The Eero Wi-Fi System is an easy way to blanket your home with wireless Internet access. Its three Wi-Fi units work in tandem to create a single, seamless network. And if the coverage still doesn't go far enough, you can quickly increase the range by adding up to seven more Eero units.
But the system is expensive, costing $499 for a set of three, or $199 for a single unit. Australian and UK availability has yet to be announced, but those prices convert to around AU$690 or £350 and AU$140 or£70.
If extending your Internet access is all you're looking to do, the Eero system is a simple way to do it, even if it's not the most affordable. On the other hand, if you're serious about customizing your network, or need to perform tasks that use a lot of bandwidth (like backing up your computers to a local server or sharing a large amount of data), the Eero system isn't up to the job.
For this reason, power users should instead spend their money one of these top 802.11ac routers on the market. They're all fast routers with long range, negating the necessity of a Wi-Fi extender like the Eero in most cases.
Editor's note: This review was updated on February 23 at 12:30 p.m. PT with additional context on Eero's setup process, and how it interfaces with the company's cloud-based optimization tools.
Design: It's a (pricey) Wi-Fi system
The Eero Wi-Fi system consists of three identical Eero units, each measuring 4.75 by 4.75 by 1.34 inches (121 by 121 by 34 mm). Any of the units can automatically function as a router, a range extender or an access point, depending on how it's connected.
As a router, the Eero eerily reminds me of the. It too has just two Gigabit network ports, Bluetooth (for the setup process) and a USB port that wasn't functional at launch. Eero says it will add USB-related features later.
The Eero's two network ports are LAN/WAN auto-sensing, meaning either of them can be used as a WAN/Internet port (to connect to the broadband modem) or a LAN port (to connect a wired device). This makes setting it up a bit more convenient than other routers, where you have to figure out what device plugs in to which port.
The Eero is actually a notch less powerful than the OnHub, featuring the dual-stream (2x2) setup of the 802.11ac Wi-Fi standard, where the OnHub supports the faster 3x3 setup. This means the Eero has, on paper, a top Wi-Fi speed of 887Mbps.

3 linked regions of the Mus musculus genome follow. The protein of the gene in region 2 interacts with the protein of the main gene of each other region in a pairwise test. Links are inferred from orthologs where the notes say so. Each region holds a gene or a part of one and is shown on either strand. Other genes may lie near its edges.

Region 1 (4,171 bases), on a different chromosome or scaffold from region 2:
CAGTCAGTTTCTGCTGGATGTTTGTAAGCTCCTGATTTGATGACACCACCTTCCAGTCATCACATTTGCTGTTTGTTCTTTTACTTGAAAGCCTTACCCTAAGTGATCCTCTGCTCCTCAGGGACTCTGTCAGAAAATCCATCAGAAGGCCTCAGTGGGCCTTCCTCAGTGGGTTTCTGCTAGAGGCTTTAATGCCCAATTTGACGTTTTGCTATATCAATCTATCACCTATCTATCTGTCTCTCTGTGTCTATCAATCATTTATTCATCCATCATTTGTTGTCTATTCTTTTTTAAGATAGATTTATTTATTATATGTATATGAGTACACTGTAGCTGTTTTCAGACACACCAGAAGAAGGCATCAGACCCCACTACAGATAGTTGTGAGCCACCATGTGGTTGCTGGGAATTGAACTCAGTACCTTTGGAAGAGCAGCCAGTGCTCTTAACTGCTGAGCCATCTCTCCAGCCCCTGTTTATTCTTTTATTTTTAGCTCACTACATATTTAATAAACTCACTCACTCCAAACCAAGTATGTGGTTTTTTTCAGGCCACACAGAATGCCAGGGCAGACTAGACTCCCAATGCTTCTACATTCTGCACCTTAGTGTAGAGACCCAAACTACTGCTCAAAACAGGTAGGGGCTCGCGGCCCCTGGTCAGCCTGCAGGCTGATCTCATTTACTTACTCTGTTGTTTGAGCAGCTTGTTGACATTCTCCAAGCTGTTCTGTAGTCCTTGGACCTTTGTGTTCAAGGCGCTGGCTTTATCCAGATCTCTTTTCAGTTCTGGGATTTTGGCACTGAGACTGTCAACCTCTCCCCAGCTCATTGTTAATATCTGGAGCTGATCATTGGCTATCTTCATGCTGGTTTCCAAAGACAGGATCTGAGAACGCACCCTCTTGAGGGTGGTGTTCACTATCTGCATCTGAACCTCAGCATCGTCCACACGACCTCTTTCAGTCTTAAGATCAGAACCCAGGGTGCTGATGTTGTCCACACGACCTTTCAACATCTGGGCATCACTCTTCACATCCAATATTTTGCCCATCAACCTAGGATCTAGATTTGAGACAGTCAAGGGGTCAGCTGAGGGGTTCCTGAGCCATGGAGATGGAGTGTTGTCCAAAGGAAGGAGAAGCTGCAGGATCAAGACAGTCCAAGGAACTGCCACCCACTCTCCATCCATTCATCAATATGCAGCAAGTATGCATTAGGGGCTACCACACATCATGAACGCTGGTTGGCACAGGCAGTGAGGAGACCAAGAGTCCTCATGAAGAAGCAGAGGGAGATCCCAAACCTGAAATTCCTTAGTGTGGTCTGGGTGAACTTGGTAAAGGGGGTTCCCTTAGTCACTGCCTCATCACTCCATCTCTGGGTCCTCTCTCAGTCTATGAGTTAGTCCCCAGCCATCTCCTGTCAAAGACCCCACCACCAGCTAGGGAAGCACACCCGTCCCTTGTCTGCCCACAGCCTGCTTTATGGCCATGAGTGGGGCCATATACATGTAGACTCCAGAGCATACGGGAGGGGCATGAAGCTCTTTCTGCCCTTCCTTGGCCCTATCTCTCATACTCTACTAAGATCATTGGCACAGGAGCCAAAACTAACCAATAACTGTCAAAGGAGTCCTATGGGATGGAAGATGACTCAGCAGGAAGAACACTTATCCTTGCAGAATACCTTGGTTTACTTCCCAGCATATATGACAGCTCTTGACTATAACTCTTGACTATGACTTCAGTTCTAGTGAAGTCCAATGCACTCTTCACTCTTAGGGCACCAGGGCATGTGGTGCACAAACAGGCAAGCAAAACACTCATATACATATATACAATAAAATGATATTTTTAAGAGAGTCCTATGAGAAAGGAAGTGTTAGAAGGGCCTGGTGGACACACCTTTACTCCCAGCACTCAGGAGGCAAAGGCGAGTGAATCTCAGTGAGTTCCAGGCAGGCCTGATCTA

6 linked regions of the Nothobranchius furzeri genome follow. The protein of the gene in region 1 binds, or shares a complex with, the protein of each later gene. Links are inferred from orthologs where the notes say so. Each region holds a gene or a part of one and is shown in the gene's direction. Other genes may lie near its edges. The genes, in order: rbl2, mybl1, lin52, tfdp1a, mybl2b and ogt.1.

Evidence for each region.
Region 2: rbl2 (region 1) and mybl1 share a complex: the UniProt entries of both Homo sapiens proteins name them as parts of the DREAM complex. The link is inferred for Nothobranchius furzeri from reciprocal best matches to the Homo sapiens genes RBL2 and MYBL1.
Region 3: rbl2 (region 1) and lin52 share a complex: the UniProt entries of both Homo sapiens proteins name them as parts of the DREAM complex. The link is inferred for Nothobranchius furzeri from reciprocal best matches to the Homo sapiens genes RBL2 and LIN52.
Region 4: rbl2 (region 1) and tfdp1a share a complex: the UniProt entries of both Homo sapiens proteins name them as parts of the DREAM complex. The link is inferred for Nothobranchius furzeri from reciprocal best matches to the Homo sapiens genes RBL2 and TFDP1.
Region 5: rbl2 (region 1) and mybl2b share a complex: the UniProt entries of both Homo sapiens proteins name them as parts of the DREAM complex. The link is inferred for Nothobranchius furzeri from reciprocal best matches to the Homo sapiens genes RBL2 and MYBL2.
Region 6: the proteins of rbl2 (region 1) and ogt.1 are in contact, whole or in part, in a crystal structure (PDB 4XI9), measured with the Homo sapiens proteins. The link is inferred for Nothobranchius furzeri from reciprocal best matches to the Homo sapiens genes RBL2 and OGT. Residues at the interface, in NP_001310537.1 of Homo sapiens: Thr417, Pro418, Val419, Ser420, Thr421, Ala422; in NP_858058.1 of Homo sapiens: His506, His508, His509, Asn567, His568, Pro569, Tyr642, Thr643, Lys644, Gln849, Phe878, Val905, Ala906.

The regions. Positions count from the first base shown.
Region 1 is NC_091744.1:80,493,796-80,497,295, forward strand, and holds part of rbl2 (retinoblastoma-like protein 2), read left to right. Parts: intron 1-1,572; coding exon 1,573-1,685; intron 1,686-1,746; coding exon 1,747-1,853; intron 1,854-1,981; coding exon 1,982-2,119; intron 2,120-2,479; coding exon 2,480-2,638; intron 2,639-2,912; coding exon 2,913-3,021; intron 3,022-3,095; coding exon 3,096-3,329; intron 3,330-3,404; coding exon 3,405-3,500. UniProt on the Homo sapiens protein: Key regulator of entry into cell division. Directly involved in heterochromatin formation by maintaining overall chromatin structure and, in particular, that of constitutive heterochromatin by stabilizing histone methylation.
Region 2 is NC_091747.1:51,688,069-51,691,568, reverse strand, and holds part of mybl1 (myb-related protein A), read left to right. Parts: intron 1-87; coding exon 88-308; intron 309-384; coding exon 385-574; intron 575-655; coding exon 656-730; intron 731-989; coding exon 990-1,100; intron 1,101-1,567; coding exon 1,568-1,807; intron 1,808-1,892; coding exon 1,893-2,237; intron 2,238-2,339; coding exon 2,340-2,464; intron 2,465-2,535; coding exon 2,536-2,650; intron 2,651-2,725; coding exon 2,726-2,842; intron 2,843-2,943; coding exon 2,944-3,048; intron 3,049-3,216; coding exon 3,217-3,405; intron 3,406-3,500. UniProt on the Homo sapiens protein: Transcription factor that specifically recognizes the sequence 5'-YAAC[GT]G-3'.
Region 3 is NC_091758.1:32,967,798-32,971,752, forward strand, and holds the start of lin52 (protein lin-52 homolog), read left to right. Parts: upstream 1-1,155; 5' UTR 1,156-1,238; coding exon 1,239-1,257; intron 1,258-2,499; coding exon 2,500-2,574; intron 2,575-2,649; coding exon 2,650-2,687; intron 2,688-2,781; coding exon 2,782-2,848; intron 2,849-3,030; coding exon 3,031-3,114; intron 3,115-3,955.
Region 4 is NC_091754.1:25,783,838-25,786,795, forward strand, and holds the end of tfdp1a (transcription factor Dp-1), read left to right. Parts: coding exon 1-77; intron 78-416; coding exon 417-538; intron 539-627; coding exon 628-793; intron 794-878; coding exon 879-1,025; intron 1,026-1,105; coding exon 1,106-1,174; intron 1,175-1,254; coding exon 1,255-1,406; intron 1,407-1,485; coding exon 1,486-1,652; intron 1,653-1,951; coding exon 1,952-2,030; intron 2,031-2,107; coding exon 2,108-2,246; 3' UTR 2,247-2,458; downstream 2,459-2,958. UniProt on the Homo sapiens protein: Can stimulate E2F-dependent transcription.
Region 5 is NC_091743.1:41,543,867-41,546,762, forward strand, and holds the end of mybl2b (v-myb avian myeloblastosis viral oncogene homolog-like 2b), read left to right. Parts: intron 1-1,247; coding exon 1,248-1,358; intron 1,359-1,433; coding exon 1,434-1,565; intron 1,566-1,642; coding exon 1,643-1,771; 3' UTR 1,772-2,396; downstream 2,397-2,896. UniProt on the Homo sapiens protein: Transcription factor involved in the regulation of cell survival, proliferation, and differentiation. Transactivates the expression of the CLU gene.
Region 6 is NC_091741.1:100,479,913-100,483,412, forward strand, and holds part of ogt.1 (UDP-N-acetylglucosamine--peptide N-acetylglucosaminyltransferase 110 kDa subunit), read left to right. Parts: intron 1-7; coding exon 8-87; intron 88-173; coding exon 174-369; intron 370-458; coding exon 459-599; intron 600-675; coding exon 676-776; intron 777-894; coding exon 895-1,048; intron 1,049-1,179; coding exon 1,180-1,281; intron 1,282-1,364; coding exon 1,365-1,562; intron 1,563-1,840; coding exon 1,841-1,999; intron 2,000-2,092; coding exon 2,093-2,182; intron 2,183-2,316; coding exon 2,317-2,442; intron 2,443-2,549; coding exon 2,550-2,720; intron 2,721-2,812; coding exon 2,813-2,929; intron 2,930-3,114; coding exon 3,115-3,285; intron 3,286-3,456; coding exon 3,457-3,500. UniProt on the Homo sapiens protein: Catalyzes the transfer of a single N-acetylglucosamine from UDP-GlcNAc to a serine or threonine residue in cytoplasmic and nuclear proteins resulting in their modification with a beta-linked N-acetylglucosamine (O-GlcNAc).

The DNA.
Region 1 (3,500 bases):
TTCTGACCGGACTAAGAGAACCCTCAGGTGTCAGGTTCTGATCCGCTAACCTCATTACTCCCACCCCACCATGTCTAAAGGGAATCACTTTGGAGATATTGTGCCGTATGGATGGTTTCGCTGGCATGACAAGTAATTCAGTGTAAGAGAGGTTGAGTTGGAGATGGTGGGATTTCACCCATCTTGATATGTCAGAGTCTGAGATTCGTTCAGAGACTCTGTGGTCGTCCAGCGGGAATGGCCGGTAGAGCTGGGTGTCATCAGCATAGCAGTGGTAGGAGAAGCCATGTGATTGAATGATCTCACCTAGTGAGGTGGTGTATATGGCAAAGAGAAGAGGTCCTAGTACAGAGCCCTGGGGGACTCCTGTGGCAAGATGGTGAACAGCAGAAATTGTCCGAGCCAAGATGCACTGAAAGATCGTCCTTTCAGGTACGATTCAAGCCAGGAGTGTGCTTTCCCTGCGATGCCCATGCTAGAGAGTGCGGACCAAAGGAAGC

This is where the other two units come into play. You connect one Eero to an Internet source using a network cable. After that, you put the other two within Wi-Fi range of the first unit to extend the Wi-Fi network further out.
This setup is the biggest selling point of the Eero system. Ideally, you want to put the two extra units within about 40 feet (12 meters) of the first, or closer if there are any walls or obstacles in the way. If you have a sprawling property, however, you can put the second unit some 40 feet from the first then the third another 40 feet from the second to extend the signal farther in one direction.
Alternatively, you can also daisy-chain the Eeros together using long network cables. But running a long network cables from one Eero to another can be a hassle, canceling out the ease of use and making the system way too expensive. You can get three Asus RT-AC66U routers for less than $400, for example. Using one as a router and the other two as access points will give you a faster Wi-Fi network with a lot more features than one powered by an Eero Wi-Fi system.
Easy setup process for smartphone users
The setup process is done entirely on the Eero mobile app (available on iOS and Android) so all you need is an Internet-connected mobile device. If you don't have a smartphone or a tablet, you're out of luck because there's no alternative -- you can't set up the system using a browser or a computer.
Before you can do anything, you must register an account with Eero by submitting your email and a valid mobile phone number. While I understood the need for an email, the fact that I had to surrender my cell number made me feel a bit uneasy. Thankfully, that was the only thing that gave me pause during setup.
The app will walk you through a few steps to connect the first Eero to your cable modem (or your existing network). Your phone will then connect to the Eero using Bluetooth, and after just a few seconds the first Eero will be ready to go. It will then ask you to pick a name for the Eero, mostly to indicate its location (a long list of names such as Kitchen, Living room, Bedroom and so on is provided, or you can type in your own), another name for your Wi-Fi network and a password, and you're done.
When you want to add another Eero to the network, just place that Eero near the first and tap the Add Eero button on the mobile app. After a few seconds, the second Eero will be added to the network and automatically extend your area of Wi-Fi coverage. You repeat this to add more Eeros to the network. In my trial, getting all three Eeros up and running took me about 10 minutes, and most of that time was spent figuring out where best to place them.
Scant feature set, Internet-dependent
As a router, the Eero doesn't have much to offer. Other than the basic settings, it supports Guest networking and port forwarding and that's it. There's no parental control, access restriction or other router features you might look for. It's so thin on features that I'd recommend using the Eero system with a full-featured router, using the Eero's Bridge mode to extend your coverage.